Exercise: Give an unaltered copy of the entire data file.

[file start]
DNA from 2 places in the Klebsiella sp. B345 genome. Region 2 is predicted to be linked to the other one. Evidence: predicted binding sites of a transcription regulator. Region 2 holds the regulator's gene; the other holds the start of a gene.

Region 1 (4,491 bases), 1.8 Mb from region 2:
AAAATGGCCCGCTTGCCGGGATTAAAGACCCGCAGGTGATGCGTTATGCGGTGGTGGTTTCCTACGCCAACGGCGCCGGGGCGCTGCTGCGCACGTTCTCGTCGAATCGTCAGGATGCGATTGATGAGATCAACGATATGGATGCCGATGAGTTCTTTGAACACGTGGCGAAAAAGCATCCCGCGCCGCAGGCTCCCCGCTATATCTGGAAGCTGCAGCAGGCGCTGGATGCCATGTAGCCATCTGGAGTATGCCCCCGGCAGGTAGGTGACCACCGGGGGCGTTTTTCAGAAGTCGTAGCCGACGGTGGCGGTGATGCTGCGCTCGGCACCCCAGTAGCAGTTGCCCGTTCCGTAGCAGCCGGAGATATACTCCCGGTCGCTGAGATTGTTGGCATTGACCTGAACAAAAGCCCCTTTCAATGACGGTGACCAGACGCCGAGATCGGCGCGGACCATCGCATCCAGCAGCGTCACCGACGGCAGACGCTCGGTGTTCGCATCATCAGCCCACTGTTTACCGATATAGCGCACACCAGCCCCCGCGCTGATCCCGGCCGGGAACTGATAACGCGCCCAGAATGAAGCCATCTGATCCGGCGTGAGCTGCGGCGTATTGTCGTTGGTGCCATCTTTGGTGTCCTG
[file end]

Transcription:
DNA from 2 places in the Klebsiella sp. B345 genome. Region 2 is predicted to be linked to the other one. Evidence: predicted binding sites of a transcription regulator. Region 2 holds the regulator's gene; the other holds the start of a gene.

Region 1 (4,491 bases), 1.8 Mb from region 2:
AAAATGGCCCGCTTGCCGGGATTAAAGACCCGCAGGTGATGCGTTATGCGGTGGTGGTTTCCTACGCCAACGGCGCCGGGGCGCTGCTGCGCACGTTCTCGTCGAATCGTCAGGATGCGATTGATGAGATCAACGATATGGATGCCGATGAGTTCTTTGAACACGTGGCGAAAAAGCATCCCGCGCCGCAGGCTCCCCGCTATATCTGGAAGCTGCAGCAGGCGCTGGATGCCATGTAGCCATCTGGAGTATGCCCCCGGCAGGTAGGTGACCACCGGGGGCGTTTTTCAGAAGTCGTAGCCGACGGTGGCGGTGATGCTGCGCTCGGCACCCCAGTAGCAGTTGCCCGTTCCGTAGCAGCCGGAGATATACTCCCGGTCGCTGAGATTGTTGGCATTGACCTGAACAAAAGCCCCTTTCAATGACGGTGACCAGACGCCGAGATCGGCGCGGACCATCGCATCCAGCAGCGTCACCGACGGCAGACGCTCGGTGTTCGCATCATCAGCCCACTGTTTACCGATATAGCGCACACCAGCCCCCGCGCTGATCCCGGCCGGGAACTGATAACGCGCCCAGAATGAAGCCATCTGATCCGGCGTGAGCTGCGGCGTATTGTCGTTGGTGCCATCTTTGGTGTCCTG